Once you click Connect, the Pi command will show Success to confirm that the Pi is now connected to the tailnet.

Your machines dashboard should now have both devices linked:

Tailscale Machines dashboard again
Tailscale Machines dashboard again

Enabling Tailscale SSH Access

Now it’s time to enable SSH access via Tailscale:

pi@raspberrypi:~ $ sudo tailscale up --ssh

Once you’ve done that, your machine’s dashboard will reflect that the SSH port is available on the tailnet:

Tailscale machines dashboard with SSH
Tailscale machines dashboard with SSH

Editing Your Tailscale Access Control List

Next, you need to edit your Tailscale ACL that allows SSH access on your tailnet to the Raspberry Pi. You can do this either via the admin console or Tailscale’s API.

Click on Access Controls in your dashboard:

Tailscale Access Controls
Tailscale Access Controls

Find the SSH section in your ACL policy:

"ssh": [

// Allow all users to SSH into their own devices in check mode.

// Comment this section out if you want to define specific restrictions.

{

"action": "check",

"src":    ["autogroup:members"],

"dst":    ["autogroup:self"],

"users":  ["autogroup:nonroot", "root"],

},

],

The src can be a username, group, or tag. You can define your machines with tags using the same ACL file, but for this tutorial, the current setting means that the owner of any device in the tailnet can connect to the SSH port of any other device in the tailnet. If you want to be more specific about your access control policy, refer to Tailscale’s documentation for tags.

One change you should make even for this tutorial is to change the users section to allow the root user via SSH. Allowing “root” (the Linux super-user) over SSH is considered bad practice even if you’re inside your own private tailnet.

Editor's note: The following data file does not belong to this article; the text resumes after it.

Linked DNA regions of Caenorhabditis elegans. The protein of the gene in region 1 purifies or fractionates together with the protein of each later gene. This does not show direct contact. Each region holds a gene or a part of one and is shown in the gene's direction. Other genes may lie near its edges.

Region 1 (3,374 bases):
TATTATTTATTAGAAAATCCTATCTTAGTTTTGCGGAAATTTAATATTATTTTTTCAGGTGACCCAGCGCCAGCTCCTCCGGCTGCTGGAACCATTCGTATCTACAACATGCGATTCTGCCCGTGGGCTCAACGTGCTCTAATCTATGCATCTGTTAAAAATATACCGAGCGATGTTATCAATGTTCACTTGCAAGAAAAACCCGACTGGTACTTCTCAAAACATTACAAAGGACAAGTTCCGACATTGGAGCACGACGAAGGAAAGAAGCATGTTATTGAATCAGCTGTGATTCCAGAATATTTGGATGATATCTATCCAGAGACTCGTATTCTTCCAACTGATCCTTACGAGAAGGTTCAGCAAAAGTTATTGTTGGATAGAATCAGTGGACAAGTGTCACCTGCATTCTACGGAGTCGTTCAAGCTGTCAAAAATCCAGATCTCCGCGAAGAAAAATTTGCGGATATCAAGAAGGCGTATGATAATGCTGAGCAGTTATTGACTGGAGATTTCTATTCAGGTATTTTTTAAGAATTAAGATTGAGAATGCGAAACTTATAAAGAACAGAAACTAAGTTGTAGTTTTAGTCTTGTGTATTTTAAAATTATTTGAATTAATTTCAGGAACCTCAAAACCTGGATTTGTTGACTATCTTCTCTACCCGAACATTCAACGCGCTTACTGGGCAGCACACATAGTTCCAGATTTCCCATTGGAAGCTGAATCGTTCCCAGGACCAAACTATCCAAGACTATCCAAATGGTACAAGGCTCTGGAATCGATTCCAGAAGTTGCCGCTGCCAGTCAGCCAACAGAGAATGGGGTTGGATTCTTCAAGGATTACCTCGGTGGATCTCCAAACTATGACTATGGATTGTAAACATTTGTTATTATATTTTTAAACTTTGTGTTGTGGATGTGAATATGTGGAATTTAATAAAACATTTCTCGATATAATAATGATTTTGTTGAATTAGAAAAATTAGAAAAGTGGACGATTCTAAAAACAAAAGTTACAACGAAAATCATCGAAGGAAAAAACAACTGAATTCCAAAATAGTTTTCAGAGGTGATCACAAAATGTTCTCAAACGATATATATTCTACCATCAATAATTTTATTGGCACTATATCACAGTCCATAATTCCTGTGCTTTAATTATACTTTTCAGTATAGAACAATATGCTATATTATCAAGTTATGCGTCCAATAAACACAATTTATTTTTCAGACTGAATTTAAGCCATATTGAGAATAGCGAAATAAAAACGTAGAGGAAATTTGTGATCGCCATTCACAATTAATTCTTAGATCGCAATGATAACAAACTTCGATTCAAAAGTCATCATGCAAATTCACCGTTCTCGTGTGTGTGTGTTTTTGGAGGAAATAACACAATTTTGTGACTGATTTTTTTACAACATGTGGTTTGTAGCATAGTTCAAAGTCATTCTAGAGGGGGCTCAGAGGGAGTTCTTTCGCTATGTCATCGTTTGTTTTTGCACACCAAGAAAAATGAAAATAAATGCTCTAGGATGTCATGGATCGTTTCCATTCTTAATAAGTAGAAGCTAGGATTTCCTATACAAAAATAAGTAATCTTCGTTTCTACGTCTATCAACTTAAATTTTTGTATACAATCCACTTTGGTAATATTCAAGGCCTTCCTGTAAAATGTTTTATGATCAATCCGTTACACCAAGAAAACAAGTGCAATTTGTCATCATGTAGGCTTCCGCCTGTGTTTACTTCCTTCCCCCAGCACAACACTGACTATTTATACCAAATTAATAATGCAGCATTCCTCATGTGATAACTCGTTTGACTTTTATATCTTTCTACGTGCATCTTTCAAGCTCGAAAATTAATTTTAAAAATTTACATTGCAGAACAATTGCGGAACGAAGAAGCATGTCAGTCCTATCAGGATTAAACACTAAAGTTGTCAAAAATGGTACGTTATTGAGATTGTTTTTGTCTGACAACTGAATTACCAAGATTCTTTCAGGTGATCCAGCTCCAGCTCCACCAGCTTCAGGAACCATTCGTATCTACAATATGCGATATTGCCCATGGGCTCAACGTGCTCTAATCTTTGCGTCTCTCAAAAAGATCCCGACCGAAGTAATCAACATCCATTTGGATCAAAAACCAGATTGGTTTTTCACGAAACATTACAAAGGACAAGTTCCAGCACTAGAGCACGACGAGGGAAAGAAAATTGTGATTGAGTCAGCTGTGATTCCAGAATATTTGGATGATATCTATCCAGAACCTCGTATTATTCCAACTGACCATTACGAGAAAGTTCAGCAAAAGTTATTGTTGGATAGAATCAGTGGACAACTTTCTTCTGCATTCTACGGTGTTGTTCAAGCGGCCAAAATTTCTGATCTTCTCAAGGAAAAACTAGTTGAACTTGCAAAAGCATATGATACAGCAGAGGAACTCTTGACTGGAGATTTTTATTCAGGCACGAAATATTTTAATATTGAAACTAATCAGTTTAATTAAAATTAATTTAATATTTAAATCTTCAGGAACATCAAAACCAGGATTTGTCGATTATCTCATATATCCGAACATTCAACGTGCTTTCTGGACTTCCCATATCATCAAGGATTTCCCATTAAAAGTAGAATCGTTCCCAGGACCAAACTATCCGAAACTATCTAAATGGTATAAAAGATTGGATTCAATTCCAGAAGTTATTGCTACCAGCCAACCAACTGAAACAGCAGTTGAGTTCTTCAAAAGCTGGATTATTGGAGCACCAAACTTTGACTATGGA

"ssh": [

// Allow all users to SSH into their own devices in check mode.

// Comment this section out if you want to define specific restrictions.

{

"action": "check",

"src":    ["autogroup:members"],

"dst":    ["autogroup:self"],

"users":  ["autogroup:nonroot"],

},

],

Save the policy file.

Now that the service has been advertised to the console and the ACL has been set up, you can connect to your Pi using the MagicDNS name generated by Tailscale:

PuTTY connecting to the MagicDNS name
PuTTY connecting to the MagicDNS name

You will be asked to confirm the host key again because for PuTTY, this is like a new host. Accept the key, and you will be successfully connected to your Pi over Tailscale!

You will notice one difference from the previous time you logged in, though. You did not need to enter a password. This is because Tailscale’s daemon handles key-based authentication for you.

As an added bonus, Tailscale SSH allows you to connect to your Pi directly from the browser too.

Log in to your Tailscale admin console from any location and locate the raspberrypi machine.

Click on the menu button () next to your machine name and then click SSH to machine:

Tailscale console SSH to machine
Tailscale console SSH to machine

When asked for a username, you can use pi:

Tailscale SSH session username
Tailscale SSH session username

You might be asked to reauthenticate for security reasons:

Tailsale SSH Session reauthenticate
Tailsale SSH Session reauthenticate

Once you’ve authenticated, a browser window will open and you will be connected to your Pi:

Tailscale SSH session in browser
Tailscale SSH session in browser

Conclusion

In this guide, you learned how to do the following:

  • Set up your Raspberry Pi’s network connectivity
  • Enable SSH on your Pi
  • Connect to your Pi using an SSH client
  • Enable Tailscale SSH on your Pi
  • Connect to your Pi over the tailnet and from the Tailscale console

Playing with a Raspberry Pi can be a lot of fun, but security can be a big issue, especially if you’re exposing your Pi to the general internet. It can invite bad actors to attempt to gain access to it.

Using Tailscale SSH gives you a secure, remote connection to your Pi so that you can use it anywhere in your house, car, classroom, or server room.